I am from Florida, which is not exactly the South. My maternal family is Southern, descended from “those Carters and those Lees” as my grandma would say, referencing the peanut farming president and the Confederate general. The (white) South is a region in love with its past and slow to move on. My mom who is not yet sixty graduated from a one room Tennessee schoolhouse.
I always knew that my grandma was racist. It wasn’t a secret. My cousins, siblings, and I attended multiracial private Christian schools with small class sizes. We had friends with different skin colors, and grandma was bothered by it. One aunt stood up to her, and told her she was wrong, and wouldn’t be teaching her kids to think like that. I was in awe.
In fifth grade, now at a nearly all white Midwestern public school, I was assigned to interview elderly relatives about WW2. I sent my interview questions and cassette tapes to my grandma and her father by mail. They recorded answers and sent them back. My grandma but not my great grandpa defended Japanese interment camps from their Florida backyard during the early Clinton years.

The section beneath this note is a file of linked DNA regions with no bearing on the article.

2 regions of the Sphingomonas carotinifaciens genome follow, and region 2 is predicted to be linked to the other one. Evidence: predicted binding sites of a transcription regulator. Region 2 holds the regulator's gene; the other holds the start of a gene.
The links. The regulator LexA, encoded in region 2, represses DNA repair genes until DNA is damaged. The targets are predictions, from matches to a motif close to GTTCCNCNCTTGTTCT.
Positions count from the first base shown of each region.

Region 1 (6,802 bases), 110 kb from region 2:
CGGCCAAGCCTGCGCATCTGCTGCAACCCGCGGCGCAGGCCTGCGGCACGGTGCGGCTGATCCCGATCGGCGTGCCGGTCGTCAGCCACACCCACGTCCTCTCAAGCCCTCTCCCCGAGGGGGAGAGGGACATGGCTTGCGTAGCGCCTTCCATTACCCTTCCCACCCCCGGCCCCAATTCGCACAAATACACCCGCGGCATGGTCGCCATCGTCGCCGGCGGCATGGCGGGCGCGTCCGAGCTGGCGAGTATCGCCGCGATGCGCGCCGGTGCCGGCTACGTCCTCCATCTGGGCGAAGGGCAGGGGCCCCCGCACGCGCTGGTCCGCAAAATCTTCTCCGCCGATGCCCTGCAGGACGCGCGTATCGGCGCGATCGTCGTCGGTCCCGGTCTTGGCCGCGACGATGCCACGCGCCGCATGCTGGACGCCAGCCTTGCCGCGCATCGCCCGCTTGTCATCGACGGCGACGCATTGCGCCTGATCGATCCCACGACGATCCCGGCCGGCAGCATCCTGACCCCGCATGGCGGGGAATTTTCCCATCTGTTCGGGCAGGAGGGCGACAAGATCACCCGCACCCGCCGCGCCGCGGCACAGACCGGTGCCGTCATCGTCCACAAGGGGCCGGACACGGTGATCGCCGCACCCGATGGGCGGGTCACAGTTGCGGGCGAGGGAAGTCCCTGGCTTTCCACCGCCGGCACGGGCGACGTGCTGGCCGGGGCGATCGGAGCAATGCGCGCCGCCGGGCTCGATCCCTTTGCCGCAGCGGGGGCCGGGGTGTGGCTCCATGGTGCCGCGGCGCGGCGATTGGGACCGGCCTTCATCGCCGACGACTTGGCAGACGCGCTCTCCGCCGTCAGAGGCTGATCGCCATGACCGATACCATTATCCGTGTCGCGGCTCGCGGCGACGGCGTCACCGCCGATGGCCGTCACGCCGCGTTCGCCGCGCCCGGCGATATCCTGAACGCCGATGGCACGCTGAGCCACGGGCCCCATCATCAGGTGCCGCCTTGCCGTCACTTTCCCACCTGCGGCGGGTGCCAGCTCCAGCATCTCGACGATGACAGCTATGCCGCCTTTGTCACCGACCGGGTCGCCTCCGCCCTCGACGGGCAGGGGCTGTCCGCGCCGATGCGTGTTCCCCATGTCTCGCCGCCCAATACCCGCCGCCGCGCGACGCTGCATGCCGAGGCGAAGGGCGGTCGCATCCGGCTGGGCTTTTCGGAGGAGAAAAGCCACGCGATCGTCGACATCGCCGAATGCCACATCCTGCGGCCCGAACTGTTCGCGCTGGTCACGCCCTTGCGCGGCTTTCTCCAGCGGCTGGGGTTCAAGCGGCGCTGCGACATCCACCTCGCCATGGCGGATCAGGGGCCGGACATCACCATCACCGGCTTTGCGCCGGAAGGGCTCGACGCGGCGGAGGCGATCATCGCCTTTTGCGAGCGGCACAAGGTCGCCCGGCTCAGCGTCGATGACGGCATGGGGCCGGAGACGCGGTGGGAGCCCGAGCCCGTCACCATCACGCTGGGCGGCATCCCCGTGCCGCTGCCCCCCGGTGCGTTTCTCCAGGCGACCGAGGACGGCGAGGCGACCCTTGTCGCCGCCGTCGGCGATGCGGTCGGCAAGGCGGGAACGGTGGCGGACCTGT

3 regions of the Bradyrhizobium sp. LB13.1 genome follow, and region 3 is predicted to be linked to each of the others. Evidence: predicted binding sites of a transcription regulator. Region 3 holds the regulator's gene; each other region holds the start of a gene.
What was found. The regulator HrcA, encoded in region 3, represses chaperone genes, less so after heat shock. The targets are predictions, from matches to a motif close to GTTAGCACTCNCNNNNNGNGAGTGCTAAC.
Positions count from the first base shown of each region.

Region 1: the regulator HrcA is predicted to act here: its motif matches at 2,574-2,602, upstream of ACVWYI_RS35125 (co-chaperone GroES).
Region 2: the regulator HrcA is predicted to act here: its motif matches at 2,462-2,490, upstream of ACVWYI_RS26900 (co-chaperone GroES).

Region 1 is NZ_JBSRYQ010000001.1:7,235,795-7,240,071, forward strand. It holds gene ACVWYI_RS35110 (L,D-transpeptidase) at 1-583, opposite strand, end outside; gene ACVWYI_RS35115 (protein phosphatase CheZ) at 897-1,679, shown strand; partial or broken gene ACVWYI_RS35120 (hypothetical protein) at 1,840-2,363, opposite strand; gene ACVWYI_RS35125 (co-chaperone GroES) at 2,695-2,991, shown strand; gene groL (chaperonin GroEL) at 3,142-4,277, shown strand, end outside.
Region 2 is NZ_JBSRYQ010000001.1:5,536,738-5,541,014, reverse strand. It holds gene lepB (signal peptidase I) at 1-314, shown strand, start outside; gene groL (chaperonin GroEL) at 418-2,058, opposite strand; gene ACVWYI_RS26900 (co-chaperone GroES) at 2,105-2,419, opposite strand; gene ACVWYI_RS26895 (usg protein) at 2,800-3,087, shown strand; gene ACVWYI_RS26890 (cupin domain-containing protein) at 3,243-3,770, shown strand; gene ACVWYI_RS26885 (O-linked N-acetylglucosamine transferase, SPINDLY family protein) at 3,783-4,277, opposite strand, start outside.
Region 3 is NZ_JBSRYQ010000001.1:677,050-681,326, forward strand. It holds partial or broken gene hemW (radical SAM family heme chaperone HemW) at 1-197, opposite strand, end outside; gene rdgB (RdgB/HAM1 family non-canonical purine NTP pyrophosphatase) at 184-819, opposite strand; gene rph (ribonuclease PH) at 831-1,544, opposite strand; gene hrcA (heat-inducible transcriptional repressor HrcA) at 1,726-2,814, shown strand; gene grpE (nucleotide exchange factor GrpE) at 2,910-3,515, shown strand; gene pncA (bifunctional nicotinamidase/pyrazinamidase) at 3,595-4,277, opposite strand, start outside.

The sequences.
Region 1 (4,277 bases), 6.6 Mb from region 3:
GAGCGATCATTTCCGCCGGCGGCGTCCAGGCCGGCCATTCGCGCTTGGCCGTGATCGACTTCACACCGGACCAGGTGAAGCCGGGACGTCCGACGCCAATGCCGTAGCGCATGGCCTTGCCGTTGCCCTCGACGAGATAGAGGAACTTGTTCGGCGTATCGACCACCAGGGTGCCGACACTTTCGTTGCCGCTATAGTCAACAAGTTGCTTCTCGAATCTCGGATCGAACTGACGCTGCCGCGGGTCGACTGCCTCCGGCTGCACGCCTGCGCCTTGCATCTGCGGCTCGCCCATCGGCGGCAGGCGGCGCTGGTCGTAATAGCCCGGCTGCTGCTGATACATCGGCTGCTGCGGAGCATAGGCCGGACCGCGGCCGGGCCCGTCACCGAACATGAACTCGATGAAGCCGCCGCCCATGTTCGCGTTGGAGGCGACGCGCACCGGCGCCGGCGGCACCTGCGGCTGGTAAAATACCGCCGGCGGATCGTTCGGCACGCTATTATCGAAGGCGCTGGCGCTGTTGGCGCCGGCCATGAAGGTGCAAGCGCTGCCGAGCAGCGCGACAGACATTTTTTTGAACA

Grandma was racist, was always racist. It was never a secret. It was a slight embarrassment: a social faux pas. A visible lace slip under a Sunday dress, a forgotten thank you card. Not something vile or grotesque, not a choice or an action, but a mere accidental momentary lapse of social grace. I can’t remember how young I was when she bragged about her great grandmother, the child slave owner who was gifted a black girl for her eighth birthday.
Never excuse bigotry and bad behavior because of age. My grandmother has lived through every civil rights battle of the twentieth century, and learned nothing. She has had eight decades to become a loving person and for more than eighty years she has chosen hate instead. The old can’t claim the ignorance of youth. They know better. Hold them accountable.